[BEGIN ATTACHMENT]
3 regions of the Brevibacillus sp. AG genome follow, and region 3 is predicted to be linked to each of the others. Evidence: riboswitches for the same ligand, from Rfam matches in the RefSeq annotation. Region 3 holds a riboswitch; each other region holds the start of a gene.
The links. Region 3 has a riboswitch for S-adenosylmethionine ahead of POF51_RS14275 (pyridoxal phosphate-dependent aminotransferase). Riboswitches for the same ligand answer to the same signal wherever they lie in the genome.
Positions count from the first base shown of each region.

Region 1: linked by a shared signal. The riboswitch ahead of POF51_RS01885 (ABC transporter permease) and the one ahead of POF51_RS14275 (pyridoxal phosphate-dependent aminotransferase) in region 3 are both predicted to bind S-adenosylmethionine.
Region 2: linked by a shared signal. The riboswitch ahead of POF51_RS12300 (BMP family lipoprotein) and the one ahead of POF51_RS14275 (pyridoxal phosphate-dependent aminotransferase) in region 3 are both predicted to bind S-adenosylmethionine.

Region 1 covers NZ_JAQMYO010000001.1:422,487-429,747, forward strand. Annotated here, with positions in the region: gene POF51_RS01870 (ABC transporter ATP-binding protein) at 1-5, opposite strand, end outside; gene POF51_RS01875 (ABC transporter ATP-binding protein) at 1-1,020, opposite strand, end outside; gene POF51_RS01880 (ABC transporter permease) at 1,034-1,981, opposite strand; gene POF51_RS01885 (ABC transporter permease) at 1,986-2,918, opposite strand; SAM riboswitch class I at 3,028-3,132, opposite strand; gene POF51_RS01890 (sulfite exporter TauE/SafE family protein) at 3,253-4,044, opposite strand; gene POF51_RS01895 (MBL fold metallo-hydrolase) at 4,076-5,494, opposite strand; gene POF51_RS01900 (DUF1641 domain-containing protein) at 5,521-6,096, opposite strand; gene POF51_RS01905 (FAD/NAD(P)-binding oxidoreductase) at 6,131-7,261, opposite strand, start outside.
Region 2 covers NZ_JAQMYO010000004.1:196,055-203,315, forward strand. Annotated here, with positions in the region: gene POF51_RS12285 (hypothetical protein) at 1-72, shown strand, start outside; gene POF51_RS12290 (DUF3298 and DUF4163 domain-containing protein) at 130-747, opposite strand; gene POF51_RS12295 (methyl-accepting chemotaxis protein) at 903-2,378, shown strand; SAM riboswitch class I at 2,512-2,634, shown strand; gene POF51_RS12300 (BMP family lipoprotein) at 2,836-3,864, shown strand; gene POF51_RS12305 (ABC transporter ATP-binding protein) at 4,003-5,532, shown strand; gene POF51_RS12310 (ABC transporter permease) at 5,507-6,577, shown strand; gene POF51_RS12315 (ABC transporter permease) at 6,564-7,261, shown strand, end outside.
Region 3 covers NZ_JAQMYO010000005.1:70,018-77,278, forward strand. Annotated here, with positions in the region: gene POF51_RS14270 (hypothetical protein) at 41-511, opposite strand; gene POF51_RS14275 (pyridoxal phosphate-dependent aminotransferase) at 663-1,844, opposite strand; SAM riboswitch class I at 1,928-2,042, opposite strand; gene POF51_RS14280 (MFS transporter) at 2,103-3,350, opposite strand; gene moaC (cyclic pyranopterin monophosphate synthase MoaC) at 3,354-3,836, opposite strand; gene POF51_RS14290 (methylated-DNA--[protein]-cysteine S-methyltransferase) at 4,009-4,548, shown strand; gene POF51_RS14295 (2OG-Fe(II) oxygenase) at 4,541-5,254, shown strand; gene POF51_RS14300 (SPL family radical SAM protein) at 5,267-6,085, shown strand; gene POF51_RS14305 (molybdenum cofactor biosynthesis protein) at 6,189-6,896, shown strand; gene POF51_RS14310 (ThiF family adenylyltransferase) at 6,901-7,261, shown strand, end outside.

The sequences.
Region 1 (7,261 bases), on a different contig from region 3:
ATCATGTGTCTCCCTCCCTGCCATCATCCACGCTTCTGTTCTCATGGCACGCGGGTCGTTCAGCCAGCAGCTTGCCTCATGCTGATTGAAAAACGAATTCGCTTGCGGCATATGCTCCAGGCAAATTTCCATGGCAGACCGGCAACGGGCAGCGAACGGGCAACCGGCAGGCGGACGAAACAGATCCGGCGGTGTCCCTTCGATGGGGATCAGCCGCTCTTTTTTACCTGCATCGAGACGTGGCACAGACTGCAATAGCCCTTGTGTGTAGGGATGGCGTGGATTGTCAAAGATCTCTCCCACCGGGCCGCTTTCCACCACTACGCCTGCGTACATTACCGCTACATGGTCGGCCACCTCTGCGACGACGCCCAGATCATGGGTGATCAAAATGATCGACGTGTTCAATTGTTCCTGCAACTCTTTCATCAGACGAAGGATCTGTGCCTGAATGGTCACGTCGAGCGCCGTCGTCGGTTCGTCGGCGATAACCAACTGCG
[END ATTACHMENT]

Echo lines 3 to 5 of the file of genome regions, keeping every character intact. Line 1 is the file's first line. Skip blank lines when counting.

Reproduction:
Positions count from the first base shown of each region.

Region 1: linked by a shared signal. The riboswitch ahead of POF51_RS01885 (ABC transporter permease) and the one ahead of POF51_RS14275 (pyridoxal phosphate-dependent aminotransferase) in region 3 are both predicted to bind S-adenosylmethionine.
Region 2: linked by a shared signal. The riboswitch ahead of POF51_RS12300 (BMP family lipoprotein) and the one ahead of POF51_RS14275 (pyridoxal phosphate-dependent aminotransferase) in region 3 are both predicted to bind S-adenosylmethionine.